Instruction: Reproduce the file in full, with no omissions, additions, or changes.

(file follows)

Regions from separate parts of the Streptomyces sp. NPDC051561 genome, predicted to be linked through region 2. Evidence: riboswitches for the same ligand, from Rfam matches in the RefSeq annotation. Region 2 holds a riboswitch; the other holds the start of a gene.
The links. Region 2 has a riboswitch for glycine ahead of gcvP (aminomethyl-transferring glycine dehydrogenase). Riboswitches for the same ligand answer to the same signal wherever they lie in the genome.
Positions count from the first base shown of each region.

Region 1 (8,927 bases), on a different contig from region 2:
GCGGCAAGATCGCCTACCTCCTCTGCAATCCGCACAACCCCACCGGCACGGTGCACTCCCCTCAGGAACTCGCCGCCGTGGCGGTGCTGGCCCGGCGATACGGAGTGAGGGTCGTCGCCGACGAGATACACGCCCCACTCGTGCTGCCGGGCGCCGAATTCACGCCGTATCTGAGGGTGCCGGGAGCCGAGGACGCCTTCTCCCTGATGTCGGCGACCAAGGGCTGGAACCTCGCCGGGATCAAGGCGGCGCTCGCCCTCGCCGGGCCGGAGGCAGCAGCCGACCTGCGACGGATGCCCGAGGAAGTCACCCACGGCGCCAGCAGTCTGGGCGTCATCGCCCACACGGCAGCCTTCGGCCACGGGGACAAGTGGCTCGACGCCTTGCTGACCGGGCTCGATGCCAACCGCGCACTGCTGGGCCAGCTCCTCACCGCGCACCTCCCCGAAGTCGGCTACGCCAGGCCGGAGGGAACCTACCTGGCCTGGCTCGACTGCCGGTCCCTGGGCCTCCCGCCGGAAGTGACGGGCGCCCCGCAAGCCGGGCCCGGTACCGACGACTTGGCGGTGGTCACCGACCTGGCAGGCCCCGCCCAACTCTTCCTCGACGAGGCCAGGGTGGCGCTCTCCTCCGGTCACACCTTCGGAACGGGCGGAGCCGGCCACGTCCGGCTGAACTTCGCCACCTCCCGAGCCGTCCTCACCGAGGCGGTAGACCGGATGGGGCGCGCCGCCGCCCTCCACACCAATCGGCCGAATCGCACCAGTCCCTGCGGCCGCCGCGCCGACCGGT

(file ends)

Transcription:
Regions from separate parts of the Streptomyces sp. NPDC051561 genome, predicted to be linked through region 2. Evidence: riboswitches for the same ligand, from Rfam matches in the RefSeq annotation. Region 2 holds a riboswitch; the other holds the start of a gene.
The links. Region 2 has a riboswitch for glycine ahead of gcvP (aminomethyl-transferring glycine dehydrogenase). Riboswitches for the same ligand answer to the same signal wherever they lie in the genome.
Positions count from the first base shown of each region.

Region 1 (8,927 bases), on a different contig from region 2:
GCGGCAAGATCGCCTACCTCCTCTGCAATCCGCACAACCCCACCGGCACGGTGCACTCCCCTCAGGAACTCGCCGCCGTGGCGGTGCTGGCCCGGCGATACGGAGTGAGGGTCGTCGCCGACGAGATACACGCCCCACTCGTGCTGCCGGGCGCCGAATTCACGCCGTATCTGAGGGTGCCGGGAGCCGAGGACGCCTTCTCCCTGATGTCGGCGACCAAGGGCTGGAACCTCGCCGGGATCAAGGCGGCGCTCGCCCTCGCCGGGCCGGAGGCAGCAGCCGACCTGCGACGGATGCCCGAGGAAGTCACCCACGGCGCCAGCAGTCTGGGCGTCATCGCCCACACGGCAGCCTTCGGCCACGGGGACAAGTGGCTCGACGCCTTGCTGACCGGGCTCGATGCCAACCGCGCACTGCTGGGCCAGCTCCTCACCGCGCACCTCCCCGAAGTCGGCTACGCCAGGCCGGAGGGAACCTACCTGGCCTGGCTCGACTGCCGGTCCCTGGGCCTCCCGCCGGAAGTGACGGGCGCCCCGCAAGCCGGGCCCGGTACCGACGACTTGGCGGTGGTCACCGACCTGGCAGGCCCCGCCCAACTCTTCCTCGACGAGGCCAGGGTGGCGCTCTCCTCCGGTCACACCTTCGGAACGGGCGGAGCCGGCCACGTCCGGCTGAACTTCGCCACCTCCCGAGCCGTCCTCACCGAGGCGGTAGACCGGATGGGGCGCGCCGCCGCCCTCCACACCAATCGGCCGAATCGCACCAGTCCCTGCGGCCGCCGCGCCGACCGGT